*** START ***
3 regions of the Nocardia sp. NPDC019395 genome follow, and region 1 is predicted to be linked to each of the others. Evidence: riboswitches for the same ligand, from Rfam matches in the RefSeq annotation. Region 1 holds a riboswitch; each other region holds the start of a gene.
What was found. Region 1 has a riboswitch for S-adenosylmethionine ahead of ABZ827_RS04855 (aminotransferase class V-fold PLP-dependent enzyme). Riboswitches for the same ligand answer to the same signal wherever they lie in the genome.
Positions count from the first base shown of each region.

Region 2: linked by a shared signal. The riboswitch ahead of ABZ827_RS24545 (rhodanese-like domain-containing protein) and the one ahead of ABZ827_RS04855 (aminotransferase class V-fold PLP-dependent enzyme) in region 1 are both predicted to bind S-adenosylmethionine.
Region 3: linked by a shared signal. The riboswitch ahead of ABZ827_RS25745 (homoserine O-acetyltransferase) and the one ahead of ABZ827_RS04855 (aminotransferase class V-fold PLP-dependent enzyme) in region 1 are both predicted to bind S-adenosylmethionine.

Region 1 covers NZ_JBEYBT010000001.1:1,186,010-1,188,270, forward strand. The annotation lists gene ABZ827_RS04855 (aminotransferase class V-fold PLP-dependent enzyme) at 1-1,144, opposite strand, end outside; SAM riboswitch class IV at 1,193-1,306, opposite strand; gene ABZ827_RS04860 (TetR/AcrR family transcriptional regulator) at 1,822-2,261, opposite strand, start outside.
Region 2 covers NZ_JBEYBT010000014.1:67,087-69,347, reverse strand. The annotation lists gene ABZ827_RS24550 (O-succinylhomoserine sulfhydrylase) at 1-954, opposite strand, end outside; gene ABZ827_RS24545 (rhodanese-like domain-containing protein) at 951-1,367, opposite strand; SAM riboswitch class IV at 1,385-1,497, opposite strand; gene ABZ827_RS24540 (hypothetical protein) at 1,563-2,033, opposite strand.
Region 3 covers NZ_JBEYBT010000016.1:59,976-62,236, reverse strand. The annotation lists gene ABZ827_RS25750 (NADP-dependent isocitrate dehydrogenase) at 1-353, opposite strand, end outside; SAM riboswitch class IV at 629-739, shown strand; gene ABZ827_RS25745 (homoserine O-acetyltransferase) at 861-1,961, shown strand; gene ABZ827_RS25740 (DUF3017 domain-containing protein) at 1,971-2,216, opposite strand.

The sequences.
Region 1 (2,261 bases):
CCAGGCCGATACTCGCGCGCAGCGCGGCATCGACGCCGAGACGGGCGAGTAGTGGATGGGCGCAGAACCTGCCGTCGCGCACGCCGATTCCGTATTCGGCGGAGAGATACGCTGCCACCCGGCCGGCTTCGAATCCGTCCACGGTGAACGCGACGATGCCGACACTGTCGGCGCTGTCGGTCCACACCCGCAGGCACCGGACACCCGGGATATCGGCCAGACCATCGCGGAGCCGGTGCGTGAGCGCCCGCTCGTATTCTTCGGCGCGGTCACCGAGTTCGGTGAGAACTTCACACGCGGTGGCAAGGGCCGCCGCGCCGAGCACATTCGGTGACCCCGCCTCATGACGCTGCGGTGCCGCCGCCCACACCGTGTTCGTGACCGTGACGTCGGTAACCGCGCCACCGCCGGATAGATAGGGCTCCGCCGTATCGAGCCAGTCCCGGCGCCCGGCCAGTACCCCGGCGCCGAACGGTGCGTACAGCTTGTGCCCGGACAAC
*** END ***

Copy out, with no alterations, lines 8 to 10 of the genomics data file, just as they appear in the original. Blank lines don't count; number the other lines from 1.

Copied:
Region 3 covers NZ_JBEYBT010000016.1:59,976-62,236, reverse strand. The annotation lists gene ABZ827_RS25750 (NADP-dependent isocitrate dehydrogenase) at 1-353, opposite strand, end outside; SAM riboswitch class IV at 629-739, shown strand; gene ABZ827_RS25745 (homoserine O-acetyltransferase) at 861-1,961, shown strand; gene ABZ827_RS25740 (DUF3017 domain-containing protein) at 1,971-2,216, opposite strand.

The sequences.
Region 1 (2,261 bases):